Article

Biophysics of structure and mechanism

, Volume 9, Issue 4, pp 235-244

The structure of bovine rhodopsin

  • P. A. HargraveAffiliated withDepartment of Medical Biochemistry, School of Medicine, Southern Illinois UniversityDepartment of Chemistry and Biochemistry, College of Science, Southern Illinois University
  • , J. H. McDowellAffiliated withDepartment of Medical Biochemistry, School of Medicine, Southern Illinois University
  • , Donna R. CurtisAffiliated withDepartment of Medical Biochemistry, School of Medicine, Southern Illinois University
  • , Janet K. WangAffiliated withDepartment of Medical Biochemistry, School of Medicine, Southern Illinois University
  • , Elizabeth JuszczakAffiliated withDepartment of Medical Biochemistry, School of Medicine, Southern Illinois University
  • , Shao-Ling FongAffiliated withDepartment of Medical Biochemistry, School of Medicine, Southern Illinois University
  • , J. K. Mohana RaoAffiliated withDepartment of Biological Sciences, Purdue University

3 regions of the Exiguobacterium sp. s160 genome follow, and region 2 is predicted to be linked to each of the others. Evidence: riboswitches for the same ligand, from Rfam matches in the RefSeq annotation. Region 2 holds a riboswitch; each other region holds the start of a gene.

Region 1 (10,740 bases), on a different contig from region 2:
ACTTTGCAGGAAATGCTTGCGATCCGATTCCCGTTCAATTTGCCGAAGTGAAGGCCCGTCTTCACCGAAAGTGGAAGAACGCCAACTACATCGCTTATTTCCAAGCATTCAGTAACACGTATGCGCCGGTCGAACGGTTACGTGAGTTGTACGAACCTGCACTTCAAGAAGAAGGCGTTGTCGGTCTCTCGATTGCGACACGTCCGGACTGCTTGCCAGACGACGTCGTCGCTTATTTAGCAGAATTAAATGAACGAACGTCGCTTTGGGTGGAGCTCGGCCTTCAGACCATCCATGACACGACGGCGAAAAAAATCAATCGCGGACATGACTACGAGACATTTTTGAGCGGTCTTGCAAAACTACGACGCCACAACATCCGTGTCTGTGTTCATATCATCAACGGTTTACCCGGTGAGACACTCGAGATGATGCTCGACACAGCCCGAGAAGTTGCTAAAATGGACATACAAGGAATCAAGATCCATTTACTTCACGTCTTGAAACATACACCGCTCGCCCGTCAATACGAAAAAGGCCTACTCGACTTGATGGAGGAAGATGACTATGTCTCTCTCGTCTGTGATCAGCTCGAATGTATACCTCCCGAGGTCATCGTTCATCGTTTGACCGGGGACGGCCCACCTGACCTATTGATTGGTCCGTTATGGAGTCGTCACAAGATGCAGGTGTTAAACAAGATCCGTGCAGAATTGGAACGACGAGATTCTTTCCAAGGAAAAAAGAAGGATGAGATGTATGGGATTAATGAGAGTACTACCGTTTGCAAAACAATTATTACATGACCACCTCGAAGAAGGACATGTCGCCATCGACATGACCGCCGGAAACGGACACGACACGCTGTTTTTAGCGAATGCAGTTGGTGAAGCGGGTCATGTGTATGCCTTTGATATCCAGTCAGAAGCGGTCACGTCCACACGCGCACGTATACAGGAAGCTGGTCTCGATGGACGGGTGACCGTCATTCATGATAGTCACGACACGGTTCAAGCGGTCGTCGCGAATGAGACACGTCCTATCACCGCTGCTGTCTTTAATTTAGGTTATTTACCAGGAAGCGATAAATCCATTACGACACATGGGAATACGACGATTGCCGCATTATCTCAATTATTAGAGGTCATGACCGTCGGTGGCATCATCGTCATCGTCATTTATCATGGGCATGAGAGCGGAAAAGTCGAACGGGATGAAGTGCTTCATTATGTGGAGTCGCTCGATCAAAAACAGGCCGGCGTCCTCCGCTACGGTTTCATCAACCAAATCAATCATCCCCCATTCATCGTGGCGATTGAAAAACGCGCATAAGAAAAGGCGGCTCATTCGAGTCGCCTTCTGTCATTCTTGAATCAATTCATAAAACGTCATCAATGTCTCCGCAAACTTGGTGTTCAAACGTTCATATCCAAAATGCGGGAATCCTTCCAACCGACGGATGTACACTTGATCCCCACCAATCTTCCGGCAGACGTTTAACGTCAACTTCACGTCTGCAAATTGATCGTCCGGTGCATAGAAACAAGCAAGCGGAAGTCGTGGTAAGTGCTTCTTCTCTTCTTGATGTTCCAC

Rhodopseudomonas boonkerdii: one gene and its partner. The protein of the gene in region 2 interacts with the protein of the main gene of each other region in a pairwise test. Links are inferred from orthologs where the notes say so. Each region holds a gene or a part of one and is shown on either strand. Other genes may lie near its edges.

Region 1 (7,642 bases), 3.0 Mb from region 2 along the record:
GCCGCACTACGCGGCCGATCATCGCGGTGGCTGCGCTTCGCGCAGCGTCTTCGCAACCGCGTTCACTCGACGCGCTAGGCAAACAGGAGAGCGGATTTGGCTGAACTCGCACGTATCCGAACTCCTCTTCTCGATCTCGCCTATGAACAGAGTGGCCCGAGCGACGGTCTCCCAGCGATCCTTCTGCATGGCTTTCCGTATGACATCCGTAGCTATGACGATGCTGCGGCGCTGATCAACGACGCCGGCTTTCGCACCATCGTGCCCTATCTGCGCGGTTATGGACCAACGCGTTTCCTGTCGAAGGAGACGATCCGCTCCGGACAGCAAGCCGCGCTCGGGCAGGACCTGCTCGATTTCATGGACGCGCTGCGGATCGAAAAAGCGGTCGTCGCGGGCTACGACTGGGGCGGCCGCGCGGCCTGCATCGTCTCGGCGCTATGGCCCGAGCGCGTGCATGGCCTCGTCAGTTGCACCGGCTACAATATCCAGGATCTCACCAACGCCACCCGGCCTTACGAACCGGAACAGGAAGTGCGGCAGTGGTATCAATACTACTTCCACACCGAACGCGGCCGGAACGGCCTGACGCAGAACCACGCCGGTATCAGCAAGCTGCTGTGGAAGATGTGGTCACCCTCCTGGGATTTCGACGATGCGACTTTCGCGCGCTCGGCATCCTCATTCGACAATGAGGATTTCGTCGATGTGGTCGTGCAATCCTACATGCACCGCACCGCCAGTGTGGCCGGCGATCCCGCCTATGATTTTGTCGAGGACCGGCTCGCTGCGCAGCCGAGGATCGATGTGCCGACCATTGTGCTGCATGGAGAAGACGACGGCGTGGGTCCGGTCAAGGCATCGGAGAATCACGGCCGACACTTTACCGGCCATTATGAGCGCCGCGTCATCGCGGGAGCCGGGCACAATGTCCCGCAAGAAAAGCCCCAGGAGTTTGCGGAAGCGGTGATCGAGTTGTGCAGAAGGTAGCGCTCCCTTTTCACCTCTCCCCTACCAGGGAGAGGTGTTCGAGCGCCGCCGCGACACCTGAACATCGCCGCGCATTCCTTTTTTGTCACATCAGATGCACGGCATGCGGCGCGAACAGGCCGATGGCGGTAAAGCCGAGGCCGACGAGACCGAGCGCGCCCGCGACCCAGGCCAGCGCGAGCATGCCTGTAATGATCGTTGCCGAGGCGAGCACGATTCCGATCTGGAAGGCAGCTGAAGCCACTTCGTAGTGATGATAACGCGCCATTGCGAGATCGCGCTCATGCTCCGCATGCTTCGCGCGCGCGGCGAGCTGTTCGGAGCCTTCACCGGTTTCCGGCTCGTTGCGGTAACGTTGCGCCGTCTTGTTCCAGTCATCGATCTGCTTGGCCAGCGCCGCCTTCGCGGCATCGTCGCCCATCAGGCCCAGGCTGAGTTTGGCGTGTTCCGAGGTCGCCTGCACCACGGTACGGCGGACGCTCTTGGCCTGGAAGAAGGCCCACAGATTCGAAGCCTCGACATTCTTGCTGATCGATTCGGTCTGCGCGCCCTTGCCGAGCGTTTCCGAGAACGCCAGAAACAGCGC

• , P. ArgosAffiliated withDepartment of Biological Sciences, Purdue University

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Abstract

We have isolated 16 peptides from a cyanogen bromide digest of rhodopsin. These cyanogen bromide peptides account for the complete composition of the protein. Methionine-containing peptides from other chemical and enzymatic digests of rhodopsin have allowed us to place the cyanogen bromide peptides in order, yielding the sequence of the protein. We have completed the sequence of most of the cyanogen bromide peptides. This information, in conjunction with that from other laboratories, forms the basis for our prediction of the secondary structure of the protein and how it may be arranged in the disk membrane.

Key words

Rhodopsin Amino acid sequence Secondary structure Topography Disk membrane